Cloud Based Storage Solutions:
This solution provides you with the same benefit of an external hard drive: a place for safe keeping of your files. It has the advantage of being accessible from anywhere in the world, and it provides you with security against disaster because your data remains in multiple locations outside of your home. To compare services, consider cost (usually based on amount of storage) and any additional fees uploading/downloading your files, their policies for lapsed accounts and other details of the terms of service. The disadvantage of cloud storage is that sharing photos, and being able to easy tell your story, isn't usually a part of the package.
Photo Website Solution:
Like SmugMug! This option gives you the best of both worlds. You get the security of cloud-based storage plus the ability to share your photos with the people you trust. Key things to consider when comparing website services are ease of use, cost, storage limits, accepted file types, privacy settings, whether they truly archive your original (as compared to compressing or resizing your files), and the terms of service regarding lapsed accounts.
5. Tell Your Story
SmugMug provides you with beautiful, out-of-the-box websites that come with all of the tools that you need to tell your story, share precious moments of your growing family with relatives around the globe, reminisce with friends about that last beer you shared, share your passion for nature or showcase your budding business. All while safely (and automatically) archiving your private photos and documents.
FAQs About Archiving on SmugMug
How do you manage two types of content (personal and business) on one SmugMug site?
It's very easy to design a different look and use different privacy settings at the Folder, Gallery and Page level at SmugMug so segregating different types of content is straight forward. Using different design for different parts of your site is one way to create a sense of separation.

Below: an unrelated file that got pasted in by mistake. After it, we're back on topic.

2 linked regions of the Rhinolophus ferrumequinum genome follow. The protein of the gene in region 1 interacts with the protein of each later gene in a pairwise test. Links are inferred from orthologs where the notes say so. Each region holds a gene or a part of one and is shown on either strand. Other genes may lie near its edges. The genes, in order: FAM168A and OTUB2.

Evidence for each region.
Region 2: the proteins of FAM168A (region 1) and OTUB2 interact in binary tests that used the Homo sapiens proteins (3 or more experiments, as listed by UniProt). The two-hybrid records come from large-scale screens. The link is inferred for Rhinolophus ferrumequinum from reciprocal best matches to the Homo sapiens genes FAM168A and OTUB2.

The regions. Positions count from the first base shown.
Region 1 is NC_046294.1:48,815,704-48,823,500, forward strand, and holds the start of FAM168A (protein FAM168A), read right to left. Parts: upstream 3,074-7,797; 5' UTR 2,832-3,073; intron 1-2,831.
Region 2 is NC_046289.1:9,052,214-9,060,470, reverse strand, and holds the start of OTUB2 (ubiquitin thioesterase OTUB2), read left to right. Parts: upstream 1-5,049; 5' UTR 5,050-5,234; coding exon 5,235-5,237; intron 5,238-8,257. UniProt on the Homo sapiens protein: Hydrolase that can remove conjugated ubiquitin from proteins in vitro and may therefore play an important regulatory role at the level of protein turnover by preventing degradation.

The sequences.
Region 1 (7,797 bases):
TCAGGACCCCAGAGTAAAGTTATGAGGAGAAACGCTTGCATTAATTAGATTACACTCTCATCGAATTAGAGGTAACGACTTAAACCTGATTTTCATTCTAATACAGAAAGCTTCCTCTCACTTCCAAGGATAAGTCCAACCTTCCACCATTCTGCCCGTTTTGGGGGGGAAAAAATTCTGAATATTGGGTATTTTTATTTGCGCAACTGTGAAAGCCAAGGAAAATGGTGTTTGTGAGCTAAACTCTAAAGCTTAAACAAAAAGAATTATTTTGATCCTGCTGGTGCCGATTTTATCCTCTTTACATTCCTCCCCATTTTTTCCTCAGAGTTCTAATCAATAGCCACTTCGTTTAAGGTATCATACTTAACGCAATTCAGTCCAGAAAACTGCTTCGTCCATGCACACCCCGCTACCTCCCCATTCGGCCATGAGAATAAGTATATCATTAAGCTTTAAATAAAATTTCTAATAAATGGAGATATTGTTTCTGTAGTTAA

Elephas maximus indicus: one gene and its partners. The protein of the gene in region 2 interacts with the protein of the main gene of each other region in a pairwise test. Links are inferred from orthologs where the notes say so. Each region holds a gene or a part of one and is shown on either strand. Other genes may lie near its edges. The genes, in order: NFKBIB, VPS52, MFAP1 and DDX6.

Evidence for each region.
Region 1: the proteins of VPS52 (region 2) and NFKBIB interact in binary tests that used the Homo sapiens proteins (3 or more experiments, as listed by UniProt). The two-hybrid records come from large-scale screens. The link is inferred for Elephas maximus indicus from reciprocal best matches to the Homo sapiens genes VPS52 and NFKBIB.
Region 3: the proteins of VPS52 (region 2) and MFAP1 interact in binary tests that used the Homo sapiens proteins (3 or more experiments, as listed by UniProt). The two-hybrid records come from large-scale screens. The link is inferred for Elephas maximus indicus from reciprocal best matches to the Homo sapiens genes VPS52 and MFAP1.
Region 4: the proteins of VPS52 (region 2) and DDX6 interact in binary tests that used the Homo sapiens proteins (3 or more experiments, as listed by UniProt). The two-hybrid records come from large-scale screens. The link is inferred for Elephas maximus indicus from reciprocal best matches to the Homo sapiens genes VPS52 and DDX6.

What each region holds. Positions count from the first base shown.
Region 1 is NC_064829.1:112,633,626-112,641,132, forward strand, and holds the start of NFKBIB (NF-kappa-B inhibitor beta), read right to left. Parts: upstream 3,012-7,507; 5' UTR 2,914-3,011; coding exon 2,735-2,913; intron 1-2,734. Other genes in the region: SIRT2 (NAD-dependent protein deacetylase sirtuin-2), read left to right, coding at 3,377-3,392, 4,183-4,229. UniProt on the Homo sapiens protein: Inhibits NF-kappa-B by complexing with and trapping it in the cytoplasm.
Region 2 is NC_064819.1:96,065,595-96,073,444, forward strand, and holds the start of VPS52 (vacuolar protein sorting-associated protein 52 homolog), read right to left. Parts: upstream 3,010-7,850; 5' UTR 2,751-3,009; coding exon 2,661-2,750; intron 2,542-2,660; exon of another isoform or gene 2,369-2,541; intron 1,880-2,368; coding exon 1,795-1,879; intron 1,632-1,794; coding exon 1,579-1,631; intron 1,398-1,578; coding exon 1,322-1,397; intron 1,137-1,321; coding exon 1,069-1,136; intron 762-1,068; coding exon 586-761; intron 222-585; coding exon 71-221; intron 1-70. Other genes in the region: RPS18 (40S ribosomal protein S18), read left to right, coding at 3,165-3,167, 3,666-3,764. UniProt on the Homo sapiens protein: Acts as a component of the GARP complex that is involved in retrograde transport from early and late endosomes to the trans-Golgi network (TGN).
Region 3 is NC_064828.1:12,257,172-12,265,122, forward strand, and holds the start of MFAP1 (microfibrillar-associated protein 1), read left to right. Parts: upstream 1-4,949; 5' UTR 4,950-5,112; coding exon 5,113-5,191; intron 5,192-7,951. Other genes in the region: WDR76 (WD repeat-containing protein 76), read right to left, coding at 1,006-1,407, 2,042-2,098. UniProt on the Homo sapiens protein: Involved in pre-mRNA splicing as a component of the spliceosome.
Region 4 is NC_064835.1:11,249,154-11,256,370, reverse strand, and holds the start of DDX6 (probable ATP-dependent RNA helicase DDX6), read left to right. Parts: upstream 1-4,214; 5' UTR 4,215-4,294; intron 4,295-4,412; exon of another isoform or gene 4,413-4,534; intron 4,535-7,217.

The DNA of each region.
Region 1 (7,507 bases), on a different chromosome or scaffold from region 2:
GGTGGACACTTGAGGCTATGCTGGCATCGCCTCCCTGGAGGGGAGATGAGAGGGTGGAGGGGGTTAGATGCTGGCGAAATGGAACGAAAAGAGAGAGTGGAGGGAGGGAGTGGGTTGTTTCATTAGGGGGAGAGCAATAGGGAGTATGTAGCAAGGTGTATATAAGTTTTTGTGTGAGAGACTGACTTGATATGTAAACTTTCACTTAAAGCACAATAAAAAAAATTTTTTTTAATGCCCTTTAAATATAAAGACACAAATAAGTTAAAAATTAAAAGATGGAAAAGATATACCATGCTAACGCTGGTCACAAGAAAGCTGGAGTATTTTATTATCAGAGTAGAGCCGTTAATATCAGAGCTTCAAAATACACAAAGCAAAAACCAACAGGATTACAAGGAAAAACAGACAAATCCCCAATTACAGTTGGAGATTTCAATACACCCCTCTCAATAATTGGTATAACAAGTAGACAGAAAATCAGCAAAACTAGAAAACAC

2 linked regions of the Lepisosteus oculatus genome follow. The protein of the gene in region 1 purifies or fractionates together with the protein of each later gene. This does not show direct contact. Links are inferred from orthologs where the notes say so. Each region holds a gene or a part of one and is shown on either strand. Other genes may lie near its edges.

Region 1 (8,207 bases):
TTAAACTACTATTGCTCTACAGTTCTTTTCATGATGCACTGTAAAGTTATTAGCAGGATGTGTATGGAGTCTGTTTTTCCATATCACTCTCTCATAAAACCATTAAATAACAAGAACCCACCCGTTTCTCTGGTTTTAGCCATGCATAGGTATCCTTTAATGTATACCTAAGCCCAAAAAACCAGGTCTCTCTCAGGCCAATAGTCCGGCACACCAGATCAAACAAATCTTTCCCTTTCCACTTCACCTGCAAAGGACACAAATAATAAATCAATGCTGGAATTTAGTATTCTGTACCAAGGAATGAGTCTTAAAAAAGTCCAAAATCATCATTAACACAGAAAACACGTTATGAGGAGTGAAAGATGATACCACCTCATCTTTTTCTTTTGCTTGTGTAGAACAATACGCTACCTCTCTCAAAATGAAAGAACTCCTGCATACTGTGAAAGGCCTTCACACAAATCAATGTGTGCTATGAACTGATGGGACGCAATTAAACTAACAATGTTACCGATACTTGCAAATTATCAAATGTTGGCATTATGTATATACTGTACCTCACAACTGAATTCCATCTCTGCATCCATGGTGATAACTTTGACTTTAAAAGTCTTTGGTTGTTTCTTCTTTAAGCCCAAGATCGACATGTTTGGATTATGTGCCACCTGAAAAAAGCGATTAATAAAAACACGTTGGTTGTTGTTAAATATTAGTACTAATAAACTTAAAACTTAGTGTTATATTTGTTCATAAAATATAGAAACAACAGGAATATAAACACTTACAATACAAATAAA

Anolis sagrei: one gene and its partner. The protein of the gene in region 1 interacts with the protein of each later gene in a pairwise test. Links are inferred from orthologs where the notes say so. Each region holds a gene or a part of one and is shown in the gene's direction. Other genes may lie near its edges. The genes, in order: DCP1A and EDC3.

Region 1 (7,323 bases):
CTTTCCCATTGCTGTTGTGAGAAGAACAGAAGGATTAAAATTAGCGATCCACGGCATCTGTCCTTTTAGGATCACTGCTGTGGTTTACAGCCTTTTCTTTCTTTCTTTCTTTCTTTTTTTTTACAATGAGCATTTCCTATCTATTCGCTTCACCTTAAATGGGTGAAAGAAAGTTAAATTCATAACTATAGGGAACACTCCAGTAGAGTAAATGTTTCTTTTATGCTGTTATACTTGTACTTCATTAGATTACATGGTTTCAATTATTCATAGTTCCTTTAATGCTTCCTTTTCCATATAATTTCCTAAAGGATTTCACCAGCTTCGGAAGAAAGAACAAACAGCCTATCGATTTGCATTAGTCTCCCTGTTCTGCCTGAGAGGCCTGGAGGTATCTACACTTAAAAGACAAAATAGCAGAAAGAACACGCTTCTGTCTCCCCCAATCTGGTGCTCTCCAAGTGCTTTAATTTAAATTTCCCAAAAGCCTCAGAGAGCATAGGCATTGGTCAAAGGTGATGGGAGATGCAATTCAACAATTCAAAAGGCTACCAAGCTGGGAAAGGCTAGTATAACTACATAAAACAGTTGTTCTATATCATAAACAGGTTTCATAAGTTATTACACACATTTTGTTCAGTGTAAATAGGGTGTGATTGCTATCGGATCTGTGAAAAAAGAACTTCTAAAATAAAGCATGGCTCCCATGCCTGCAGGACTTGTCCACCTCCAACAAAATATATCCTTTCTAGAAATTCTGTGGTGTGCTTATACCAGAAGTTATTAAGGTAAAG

The example below are from a single site using different design elements, as well as passwords, on the genealogy pages that separate them from the rest of the website.
What are the best practices for labeling vintage photos?
Use Keywords and Captions. These can be added prior to upload in photo editing software, or after upload using the SmugMug caption and Keyword tool.
How does SmugMug handle metadata?
Any keywords, captions and descriptions added prior to upload become part of the file meta data and stay with that file. SmugMug will display these captions and keywords, too.
How do I integrate SmugMug into my Lightroom workflow?
We've got great tips to get you started here. We love Lightroom!
What file types can I upload?
SmugMug accepts JPG, PNG, GIF for images, and video files of all types.
What resolution do I need to use when scanning prints?
The answer really depends on the end use of the image. If there is any possibility that the scanned image will be printed, then scanning at 240 ppi is recommended. The minimum resolutions for our print sizes can be found here.
How do you upload Video?
Check our pointers here.